Monday, May 14, 2012

Things We Can Throw

Making History and Science interesting for little ones can be challenging.  Especially when your beautiful offspring go beyond the description of "wiggly" into the realm of "Help, I think I've given birth to a visitor from the Other Dimension of Perpetual Motion!  And he brought his sister!"  At five and six, my kids are simply not going to be able to sit through "The Decline and Fall of the Roman Empire."  (And I think only one of their parents could.  I'll let you guess which one...)  So studying these subjects becomes a balancing act between trying to teach them something and trying to capture their interest-quickly.  Because I've usually got about 5 minutes to keep their attention before someone starts poking a pencil in someone's ear.

These may look like typical sunglasses, but they're really protective safety goggles.  Because you never already know who may come after you with pink paint on a brush. 

I have had to learn to make peace with the fact that sometimes the project we do may be, technically, not that educational.  Sure, I'd like every science experiment to be the first step toward their PhD dissertation or their drawings of monuments be done to scale using high level geometry and algebra.  But more often than not, their projects are more educational in the "How to Not Get Glue Stuck in My Nose, Because I Picked My Boogers While Making Macaroni Art 101" or "Advanced How Far Can I Spread Paint Around the House Before Mom Packs It Up and Declares It's Quiet Time."
We've never actually made macaroni art, but if we do, I hope my kids make this.  And then they could sell it for $600 on Etsy.  (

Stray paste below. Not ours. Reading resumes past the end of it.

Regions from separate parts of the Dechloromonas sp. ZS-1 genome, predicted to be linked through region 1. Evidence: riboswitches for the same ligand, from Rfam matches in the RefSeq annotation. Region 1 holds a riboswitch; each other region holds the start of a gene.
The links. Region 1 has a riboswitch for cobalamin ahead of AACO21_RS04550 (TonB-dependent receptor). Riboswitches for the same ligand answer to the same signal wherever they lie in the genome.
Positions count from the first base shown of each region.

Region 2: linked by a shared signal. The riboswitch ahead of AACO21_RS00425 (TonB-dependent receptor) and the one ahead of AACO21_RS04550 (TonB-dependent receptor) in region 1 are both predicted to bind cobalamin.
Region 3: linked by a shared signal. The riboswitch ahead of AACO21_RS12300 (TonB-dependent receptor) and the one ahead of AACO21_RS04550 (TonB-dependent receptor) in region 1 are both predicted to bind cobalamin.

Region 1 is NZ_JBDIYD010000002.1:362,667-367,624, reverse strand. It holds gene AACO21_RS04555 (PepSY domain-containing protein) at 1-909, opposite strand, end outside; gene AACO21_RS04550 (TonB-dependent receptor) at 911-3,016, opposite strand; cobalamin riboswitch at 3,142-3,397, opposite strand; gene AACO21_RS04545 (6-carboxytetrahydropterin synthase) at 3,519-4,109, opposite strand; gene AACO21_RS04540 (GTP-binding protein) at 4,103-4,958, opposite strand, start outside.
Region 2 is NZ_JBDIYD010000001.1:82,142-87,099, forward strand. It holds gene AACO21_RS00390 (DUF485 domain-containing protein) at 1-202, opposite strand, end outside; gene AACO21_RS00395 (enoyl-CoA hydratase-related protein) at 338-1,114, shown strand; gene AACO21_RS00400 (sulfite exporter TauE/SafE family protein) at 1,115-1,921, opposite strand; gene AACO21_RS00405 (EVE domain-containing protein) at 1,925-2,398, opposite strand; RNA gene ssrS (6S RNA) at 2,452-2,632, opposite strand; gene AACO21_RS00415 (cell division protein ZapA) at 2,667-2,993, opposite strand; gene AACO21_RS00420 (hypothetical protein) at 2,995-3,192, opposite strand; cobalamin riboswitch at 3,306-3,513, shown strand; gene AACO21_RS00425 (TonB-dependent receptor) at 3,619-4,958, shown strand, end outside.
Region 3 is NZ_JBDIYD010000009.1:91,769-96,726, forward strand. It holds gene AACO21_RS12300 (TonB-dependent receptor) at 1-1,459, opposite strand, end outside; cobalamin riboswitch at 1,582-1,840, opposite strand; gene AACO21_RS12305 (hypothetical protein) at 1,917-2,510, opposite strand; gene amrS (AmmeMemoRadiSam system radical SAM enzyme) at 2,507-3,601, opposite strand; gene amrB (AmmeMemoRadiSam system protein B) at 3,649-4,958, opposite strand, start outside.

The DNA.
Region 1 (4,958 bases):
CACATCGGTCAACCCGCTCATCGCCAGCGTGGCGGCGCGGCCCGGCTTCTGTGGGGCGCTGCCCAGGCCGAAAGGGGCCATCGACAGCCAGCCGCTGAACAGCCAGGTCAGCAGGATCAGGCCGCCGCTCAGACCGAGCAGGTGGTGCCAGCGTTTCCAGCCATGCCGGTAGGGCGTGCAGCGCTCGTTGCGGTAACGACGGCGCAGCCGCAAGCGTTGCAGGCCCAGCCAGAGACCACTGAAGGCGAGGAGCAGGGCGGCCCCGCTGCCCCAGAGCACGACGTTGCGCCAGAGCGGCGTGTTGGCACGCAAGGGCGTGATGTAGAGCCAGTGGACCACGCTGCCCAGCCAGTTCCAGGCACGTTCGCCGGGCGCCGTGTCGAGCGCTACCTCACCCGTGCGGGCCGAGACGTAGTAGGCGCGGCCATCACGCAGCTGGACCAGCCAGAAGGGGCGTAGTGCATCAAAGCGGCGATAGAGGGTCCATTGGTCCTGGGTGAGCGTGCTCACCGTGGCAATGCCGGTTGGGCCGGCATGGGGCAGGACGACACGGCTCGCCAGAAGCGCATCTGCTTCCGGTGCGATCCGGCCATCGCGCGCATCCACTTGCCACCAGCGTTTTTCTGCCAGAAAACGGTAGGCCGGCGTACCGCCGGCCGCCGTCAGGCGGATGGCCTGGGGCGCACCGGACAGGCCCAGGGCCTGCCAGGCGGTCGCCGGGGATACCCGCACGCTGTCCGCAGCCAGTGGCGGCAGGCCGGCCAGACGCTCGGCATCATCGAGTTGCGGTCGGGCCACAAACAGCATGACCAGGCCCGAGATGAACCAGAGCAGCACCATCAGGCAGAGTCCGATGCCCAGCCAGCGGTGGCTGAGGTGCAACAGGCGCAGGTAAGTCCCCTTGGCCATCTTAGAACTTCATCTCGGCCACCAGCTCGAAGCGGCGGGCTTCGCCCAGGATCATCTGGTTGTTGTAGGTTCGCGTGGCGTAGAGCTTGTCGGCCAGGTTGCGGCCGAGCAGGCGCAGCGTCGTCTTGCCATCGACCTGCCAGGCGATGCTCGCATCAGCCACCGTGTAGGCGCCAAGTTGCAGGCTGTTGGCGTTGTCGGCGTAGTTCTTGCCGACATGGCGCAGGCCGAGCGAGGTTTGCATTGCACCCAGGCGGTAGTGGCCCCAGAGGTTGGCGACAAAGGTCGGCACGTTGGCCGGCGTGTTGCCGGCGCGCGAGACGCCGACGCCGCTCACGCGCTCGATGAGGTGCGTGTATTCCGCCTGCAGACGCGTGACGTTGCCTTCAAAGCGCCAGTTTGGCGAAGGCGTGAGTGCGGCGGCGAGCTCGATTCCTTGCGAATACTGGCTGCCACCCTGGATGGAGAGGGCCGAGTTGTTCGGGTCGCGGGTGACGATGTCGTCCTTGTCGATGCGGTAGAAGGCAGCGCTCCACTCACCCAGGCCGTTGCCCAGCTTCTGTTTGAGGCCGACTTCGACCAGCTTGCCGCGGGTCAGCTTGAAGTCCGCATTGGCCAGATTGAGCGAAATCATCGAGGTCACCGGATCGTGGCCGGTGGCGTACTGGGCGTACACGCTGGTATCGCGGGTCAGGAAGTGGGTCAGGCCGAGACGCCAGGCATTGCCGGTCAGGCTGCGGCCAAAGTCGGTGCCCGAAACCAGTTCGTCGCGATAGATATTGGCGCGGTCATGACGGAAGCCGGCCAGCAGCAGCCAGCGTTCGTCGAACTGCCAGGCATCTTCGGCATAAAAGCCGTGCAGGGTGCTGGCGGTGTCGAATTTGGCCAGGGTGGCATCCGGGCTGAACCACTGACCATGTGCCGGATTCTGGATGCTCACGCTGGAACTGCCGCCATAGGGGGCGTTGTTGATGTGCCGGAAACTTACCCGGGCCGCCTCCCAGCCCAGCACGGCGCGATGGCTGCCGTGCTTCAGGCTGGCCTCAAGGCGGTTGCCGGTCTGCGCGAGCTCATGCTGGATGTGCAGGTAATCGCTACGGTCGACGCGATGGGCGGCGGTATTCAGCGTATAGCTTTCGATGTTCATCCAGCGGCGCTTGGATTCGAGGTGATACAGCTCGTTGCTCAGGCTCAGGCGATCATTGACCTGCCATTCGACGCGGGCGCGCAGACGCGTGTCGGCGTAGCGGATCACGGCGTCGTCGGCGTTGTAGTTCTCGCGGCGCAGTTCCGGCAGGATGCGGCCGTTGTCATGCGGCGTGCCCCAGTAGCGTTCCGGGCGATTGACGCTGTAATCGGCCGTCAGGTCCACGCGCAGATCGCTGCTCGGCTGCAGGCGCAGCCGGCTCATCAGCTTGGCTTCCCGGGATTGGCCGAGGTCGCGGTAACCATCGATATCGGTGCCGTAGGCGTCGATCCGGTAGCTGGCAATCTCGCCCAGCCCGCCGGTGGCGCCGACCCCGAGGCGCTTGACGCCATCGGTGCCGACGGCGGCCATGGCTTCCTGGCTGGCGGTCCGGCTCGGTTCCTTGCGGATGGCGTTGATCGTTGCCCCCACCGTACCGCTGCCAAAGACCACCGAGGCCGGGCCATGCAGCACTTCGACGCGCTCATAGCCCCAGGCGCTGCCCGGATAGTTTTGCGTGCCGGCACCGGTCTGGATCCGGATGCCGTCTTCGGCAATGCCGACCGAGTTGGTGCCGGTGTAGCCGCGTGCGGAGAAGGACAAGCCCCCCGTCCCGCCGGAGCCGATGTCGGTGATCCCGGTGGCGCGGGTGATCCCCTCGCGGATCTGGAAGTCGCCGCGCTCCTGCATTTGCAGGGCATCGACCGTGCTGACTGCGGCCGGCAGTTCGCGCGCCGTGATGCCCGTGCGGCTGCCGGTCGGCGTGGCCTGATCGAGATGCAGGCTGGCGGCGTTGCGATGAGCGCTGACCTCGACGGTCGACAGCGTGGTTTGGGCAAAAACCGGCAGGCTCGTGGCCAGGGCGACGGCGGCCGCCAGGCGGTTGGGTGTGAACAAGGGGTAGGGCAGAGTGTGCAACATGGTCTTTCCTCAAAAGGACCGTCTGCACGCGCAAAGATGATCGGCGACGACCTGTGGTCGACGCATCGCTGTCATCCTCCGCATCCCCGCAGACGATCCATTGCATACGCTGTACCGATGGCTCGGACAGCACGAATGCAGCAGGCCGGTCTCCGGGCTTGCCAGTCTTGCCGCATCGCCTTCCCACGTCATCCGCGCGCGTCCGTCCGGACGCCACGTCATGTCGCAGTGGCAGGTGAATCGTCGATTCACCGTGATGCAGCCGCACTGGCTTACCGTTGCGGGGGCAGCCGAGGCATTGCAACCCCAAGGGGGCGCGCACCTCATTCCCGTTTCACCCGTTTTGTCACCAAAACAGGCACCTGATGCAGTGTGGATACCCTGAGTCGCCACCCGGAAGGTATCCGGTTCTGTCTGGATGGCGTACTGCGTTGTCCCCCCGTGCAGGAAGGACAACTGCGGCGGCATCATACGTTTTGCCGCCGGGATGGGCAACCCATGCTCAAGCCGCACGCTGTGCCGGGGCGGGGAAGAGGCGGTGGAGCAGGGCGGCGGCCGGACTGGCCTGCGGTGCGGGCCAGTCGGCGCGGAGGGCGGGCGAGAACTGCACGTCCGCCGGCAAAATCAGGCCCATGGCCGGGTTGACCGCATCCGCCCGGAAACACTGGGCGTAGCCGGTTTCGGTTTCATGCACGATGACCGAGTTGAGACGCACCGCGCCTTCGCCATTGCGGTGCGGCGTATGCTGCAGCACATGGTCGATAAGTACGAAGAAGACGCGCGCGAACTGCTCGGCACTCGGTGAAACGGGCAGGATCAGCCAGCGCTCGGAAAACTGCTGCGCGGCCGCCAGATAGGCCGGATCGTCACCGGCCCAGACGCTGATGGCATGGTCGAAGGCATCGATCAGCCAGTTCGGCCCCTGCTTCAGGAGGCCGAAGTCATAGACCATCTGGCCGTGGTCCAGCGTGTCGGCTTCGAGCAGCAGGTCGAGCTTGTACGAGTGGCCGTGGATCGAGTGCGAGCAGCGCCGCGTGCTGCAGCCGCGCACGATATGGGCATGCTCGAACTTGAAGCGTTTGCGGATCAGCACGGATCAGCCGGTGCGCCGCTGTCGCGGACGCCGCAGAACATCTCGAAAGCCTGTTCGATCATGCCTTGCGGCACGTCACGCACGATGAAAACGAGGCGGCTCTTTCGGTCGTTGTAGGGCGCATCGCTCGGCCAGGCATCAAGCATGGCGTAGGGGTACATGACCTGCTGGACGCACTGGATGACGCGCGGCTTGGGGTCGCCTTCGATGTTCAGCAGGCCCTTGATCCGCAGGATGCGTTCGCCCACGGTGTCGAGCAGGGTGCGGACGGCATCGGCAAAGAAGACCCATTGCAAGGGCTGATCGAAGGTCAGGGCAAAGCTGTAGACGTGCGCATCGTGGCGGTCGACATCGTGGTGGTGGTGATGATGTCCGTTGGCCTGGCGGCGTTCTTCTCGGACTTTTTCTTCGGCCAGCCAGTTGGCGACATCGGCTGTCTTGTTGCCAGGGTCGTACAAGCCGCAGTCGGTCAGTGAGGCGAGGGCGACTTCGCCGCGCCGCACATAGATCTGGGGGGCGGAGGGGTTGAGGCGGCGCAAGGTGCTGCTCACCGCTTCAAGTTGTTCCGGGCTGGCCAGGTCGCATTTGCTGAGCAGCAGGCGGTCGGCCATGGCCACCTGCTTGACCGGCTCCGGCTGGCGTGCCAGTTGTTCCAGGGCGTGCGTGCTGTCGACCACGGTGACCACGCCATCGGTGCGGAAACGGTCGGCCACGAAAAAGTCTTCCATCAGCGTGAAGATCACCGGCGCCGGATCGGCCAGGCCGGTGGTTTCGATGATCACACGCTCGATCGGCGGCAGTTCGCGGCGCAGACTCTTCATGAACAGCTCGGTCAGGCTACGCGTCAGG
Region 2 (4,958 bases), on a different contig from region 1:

This week we return to study Egypt, as we're getting started to put our historical timeline together.  A recommended project- making Egyptian throwing sticks.  Apparently, these were toys used by Egyptian children, painted to look like serpents, used in throwing games.  I guess this would be useful for children who will grow to hunt and fight with spears.  My kids will use them to bang on the walls and torment the cats.  Like they use every other craft they make.

It's okay, they find their ways to get their revenge.  (Not pictured- poop.  IN MY DRYER.)

Basically, all this build up is going to be disappointing when you see what we made.  We painted wooded spoons to look like snakes:

It's okay, you can relax.  Despite the what the authentic colors and patterns may make you think, these are not actual snakes.

Look how happy we are when we're done painting!

"We smiled for the first fifty-six pictures, now all you get from us in barely-contained rage."

And, the most important part- they can be thrown.

Look at that form!  We're ready to go kill some boar!

Or not.

Duck!  A wooden spoon painted to look like a psychedelic snake from the River Styx is coming right at your face!  That kid in the Where's My Water Shirt means to kill us all!

I have no idea if this throwing stick thing has any historical accuracy.  I also don't know that I think this would be the most valuable fact for my kids to remember about Ancient Egypt.  But they had fun and got to practice some painting.  They got some fresh air and got to throw things.  Overall, I give this project a rating of "Successful: They Had Fun."


  1. You are FUNNY! Glad you I found your blog.

  2. Aw, thanks. It's very therapeutic to write. Keeps me from bashing my head in sometimes. Sometimes.